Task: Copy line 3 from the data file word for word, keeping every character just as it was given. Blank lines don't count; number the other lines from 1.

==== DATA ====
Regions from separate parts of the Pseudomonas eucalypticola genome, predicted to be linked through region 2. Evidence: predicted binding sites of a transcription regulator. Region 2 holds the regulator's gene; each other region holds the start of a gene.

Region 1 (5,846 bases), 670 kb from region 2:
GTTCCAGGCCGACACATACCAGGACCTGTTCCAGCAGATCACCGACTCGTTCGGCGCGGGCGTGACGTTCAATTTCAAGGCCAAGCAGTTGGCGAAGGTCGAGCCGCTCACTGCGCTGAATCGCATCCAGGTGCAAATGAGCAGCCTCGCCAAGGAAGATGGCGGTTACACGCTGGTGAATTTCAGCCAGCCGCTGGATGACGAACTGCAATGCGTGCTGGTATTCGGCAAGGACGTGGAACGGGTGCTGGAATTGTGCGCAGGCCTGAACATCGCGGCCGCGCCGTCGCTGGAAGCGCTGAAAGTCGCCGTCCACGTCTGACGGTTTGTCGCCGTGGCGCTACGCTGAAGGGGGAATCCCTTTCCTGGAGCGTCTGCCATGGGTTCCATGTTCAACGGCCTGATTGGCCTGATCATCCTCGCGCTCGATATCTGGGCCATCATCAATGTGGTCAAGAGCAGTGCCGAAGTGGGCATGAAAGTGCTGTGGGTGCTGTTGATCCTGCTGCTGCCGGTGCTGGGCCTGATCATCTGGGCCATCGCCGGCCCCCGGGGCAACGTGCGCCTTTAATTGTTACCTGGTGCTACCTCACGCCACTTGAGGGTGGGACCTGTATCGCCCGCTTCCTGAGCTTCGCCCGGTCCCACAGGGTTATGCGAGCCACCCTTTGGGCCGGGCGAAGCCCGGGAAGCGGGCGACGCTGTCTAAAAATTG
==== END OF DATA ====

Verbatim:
GTTCCAGGCCGACACATACCAGGACCTGTTCCAGCAGATCACCGACTCGTTCGGCGCGGGCGTGACGTTCAATTTCAAGGCCAAGCAGTTGGCGAAGGTCGAGCCGCTCACTGCGCTGAATCGCATCCAGGTGCAAATGAGCAGCCTCGCCAAGGAAGATGGCGGTTACACGCTGGTGAATTTCAGCCAGCCGCTGGATGACGAACTGCAATGCGTGCTGGTATTCGGCAAGGACGTGGAACGGGTGCTGGAATTGTGCGCAGGCCTGAACATCGCGGCCGCGCCGTCGCTGGAAGCGCTGAAAGTCGCCGTCCACGTCTGACGGTTTGTCGCCGTGGCGCTACGCTGAAGGGGGAATCCCTTTCCTGGAGCGTCTGCCATGGGTTCCATGTTCAACGGCCTGATTGGCCTGATCATCCTCGCGCTCGATATCTGGGCCATCATCAATGTGGTCAAGAGCAGTGCCGAAGTGGGCATGAAAGTGCTGTGGGTGCTGTTGATCCTGCTGCTGCCGGTGCTGGGCCTGATCATCTGGGCCATCGCCGGCCCCCGGGGCAACGTGCGCCTTTAATTGTTACCTGGTGCTACCTCACGCCACTTGAGGGTGGGACCTGTATCGCCCGCTTCCTGAGCTTCGCCCGGTCCCACAGGGTTATGCGAGCCACCCTTTGGGCCGGGCGAAGCCCGGGAAGCGGGCGACGCTGTCTAAAAATTG